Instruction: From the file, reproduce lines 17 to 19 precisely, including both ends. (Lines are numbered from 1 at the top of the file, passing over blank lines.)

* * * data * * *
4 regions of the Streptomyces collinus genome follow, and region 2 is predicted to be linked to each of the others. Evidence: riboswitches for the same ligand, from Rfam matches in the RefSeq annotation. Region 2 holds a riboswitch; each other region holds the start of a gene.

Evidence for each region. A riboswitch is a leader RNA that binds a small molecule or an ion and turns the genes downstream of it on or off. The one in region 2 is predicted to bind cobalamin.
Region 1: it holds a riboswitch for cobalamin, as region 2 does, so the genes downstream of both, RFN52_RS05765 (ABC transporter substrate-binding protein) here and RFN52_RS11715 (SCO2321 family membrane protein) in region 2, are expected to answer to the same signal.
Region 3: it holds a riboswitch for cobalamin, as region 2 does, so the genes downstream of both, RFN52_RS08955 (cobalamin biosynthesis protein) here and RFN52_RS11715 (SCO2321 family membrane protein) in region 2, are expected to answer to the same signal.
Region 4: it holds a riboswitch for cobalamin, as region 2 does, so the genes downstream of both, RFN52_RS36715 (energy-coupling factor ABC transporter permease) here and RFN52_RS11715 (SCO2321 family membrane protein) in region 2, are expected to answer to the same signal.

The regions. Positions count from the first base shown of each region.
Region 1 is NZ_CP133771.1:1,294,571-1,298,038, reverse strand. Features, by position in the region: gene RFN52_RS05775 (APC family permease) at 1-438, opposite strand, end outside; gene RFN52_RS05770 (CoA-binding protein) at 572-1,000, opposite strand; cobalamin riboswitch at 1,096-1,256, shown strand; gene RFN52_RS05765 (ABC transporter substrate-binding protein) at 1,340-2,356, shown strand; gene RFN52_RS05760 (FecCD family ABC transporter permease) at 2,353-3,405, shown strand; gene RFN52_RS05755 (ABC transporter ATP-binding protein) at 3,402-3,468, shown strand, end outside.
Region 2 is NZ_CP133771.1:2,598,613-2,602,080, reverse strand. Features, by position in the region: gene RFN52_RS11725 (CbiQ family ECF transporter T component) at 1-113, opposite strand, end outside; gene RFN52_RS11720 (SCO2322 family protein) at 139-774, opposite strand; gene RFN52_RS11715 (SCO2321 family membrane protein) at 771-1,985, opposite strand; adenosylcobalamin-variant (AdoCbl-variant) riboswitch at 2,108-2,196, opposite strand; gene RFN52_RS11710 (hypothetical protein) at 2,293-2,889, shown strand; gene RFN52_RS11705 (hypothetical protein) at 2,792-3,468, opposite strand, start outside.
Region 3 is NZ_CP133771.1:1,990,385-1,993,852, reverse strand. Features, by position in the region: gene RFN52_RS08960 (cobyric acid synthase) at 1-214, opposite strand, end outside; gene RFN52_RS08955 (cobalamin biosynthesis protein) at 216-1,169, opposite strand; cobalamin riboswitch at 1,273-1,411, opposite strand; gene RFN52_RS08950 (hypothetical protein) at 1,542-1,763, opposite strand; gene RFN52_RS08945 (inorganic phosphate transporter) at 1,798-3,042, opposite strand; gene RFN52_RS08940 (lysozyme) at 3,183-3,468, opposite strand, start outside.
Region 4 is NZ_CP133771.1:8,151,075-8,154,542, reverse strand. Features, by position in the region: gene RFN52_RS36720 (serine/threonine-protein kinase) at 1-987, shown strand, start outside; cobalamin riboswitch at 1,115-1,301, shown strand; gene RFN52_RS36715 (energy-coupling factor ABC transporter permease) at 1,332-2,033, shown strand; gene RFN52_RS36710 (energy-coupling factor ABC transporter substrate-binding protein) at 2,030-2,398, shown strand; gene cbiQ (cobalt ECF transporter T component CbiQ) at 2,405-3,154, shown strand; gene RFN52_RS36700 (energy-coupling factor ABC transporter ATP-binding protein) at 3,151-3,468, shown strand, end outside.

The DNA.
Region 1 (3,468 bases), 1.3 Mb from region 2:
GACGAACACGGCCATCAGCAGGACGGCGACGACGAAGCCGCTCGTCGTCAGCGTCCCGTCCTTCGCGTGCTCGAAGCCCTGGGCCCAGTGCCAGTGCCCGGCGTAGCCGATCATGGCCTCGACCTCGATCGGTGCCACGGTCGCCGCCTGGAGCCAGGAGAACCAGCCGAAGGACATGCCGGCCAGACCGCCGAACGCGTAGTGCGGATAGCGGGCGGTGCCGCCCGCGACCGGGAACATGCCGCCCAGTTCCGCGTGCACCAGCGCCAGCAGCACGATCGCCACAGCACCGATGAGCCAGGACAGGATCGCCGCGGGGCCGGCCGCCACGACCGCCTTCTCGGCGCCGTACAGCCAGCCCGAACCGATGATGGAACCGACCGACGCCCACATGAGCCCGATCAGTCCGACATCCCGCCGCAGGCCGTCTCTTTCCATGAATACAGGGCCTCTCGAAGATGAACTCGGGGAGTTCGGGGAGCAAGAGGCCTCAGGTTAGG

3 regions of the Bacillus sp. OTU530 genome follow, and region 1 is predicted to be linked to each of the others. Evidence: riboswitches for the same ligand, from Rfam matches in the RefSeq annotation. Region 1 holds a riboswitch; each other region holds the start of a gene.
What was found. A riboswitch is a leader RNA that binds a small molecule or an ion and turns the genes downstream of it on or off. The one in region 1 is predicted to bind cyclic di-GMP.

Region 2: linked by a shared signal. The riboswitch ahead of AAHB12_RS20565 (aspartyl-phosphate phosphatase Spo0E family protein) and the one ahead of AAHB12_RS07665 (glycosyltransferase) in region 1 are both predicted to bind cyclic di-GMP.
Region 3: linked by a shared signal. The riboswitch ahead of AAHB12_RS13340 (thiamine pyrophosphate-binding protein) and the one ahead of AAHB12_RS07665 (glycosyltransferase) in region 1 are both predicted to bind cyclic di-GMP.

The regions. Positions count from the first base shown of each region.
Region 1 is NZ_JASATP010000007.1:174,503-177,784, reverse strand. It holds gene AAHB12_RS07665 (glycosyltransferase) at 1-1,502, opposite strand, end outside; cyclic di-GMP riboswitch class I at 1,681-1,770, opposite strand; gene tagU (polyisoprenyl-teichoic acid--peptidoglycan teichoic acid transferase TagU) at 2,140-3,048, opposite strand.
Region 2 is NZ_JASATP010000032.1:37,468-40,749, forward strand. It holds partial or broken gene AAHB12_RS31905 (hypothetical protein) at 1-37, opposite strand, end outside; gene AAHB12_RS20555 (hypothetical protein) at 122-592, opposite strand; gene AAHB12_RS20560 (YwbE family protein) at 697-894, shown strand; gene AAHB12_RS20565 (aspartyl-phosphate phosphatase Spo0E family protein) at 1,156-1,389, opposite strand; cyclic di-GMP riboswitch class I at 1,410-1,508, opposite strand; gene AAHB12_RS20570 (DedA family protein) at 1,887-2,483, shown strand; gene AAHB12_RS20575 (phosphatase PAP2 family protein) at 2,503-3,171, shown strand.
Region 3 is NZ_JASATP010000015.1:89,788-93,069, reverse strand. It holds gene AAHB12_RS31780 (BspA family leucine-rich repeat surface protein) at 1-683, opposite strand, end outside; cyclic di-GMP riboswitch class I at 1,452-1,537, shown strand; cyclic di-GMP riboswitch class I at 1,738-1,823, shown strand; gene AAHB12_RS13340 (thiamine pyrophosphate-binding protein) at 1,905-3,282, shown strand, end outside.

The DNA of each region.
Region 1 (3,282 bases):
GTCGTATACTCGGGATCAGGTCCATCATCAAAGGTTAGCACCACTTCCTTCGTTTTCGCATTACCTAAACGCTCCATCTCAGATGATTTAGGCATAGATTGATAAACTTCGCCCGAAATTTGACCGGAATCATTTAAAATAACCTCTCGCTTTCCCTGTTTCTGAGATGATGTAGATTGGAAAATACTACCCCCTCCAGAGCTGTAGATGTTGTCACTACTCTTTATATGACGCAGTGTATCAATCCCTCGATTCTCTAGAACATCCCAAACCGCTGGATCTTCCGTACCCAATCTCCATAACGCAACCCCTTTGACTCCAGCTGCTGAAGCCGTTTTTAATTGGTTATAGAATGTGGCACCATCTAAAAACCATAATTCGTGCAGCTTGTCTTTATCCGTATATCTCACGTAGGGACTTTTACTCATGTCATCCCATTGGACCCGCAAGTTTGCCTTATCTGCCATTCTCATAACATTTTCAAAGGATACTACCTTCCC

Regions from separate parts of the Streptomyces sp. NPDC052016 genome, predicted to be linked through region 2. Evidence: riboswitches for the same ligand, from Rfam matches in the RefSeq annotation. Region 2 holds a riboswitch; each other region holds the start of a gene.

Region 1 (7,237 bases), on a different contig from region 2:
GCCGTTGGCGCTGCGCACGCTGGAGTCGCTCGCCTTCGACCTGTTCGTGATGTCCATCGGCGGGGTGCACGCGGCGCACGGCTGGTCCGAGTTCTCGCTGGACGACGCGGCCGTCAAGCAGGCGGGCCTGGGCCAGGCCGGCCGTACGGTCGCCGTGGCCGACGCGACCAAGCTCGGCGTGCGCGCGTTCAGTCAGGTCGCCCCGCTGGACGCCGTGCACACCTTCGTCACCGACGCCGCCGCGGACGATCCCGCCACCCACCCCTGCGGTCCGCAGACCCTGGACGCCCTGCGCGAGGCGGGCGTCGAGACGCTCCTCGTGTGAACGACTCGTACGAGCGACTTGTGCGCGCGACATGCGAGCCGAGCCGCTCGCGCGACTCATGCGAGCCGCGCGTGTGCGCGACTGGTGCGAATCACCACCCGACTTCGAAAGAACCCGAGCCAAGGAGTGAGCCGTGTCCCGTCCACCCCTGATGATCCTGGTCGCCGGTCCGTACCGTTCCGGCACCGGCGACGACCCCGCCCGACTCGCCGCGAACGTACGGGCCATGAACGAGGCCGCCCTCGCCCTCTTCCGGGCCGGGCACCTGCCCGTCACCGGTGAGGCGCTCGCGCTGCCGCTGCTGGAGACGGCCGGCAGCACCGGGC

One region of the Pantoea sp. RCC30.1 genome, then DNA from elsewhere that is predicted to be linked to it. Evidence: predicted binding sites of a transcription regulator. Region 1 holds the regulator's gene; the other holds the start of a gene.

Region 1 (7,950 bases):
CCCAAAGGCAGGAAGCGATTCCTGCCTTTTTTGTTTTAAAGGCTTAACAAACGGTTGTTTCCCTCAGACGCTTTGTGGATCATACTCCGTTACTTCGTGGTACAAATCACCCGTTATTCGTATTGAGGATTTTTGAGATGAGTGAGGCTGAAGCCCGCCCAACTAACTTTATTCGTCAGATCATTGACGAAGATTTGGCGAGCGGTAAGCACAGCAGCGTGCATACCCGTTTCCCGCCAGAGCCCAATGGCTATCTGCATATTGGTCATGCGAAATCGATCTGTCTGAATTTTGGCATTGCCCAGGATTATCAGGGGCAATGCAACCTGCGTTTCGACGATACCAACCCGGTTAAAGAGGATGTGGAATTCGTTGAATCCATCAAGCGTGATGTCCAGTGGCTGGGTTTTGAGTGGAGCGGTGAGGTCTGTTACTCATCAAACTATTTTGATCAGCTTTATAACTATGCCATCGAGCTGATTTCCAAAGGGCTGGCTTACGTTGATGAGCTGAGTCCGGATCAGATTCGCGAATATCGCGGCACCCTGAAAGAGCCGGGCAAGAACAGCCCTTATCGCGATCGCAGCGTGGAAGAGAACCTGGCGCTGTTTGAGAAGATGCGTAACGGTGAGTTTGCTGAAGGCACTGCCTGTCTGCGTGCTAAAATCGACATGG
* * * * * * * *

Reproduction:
Region 3: linked by a shared signal. The riboswitch ahead of AAHB12_RS13340 (thiamine pyrophosphate-binding protein) and the one ahead of AAHB12_RS07665 (glycosyltransferase) in region 1 are both predicted to bind cyclic di-GMP.

The regions. Positions count from the first base shown of each region.
Region 1 is NZ_JASATP010000007.1:174,503-177,784, reverse strand. It holds gene AAHB12_RS07665 (glycosyltransferase) at 1-1,502, opposite strand, end outside; cyclic di-GMP riboswitch class I at 1,681-1,770, opposite strand; gene tagU (polyisoprenyl-teichoic acid--peptidoglycan teichoic acid transferase TagU) at 2,140-3,048, opposite strand.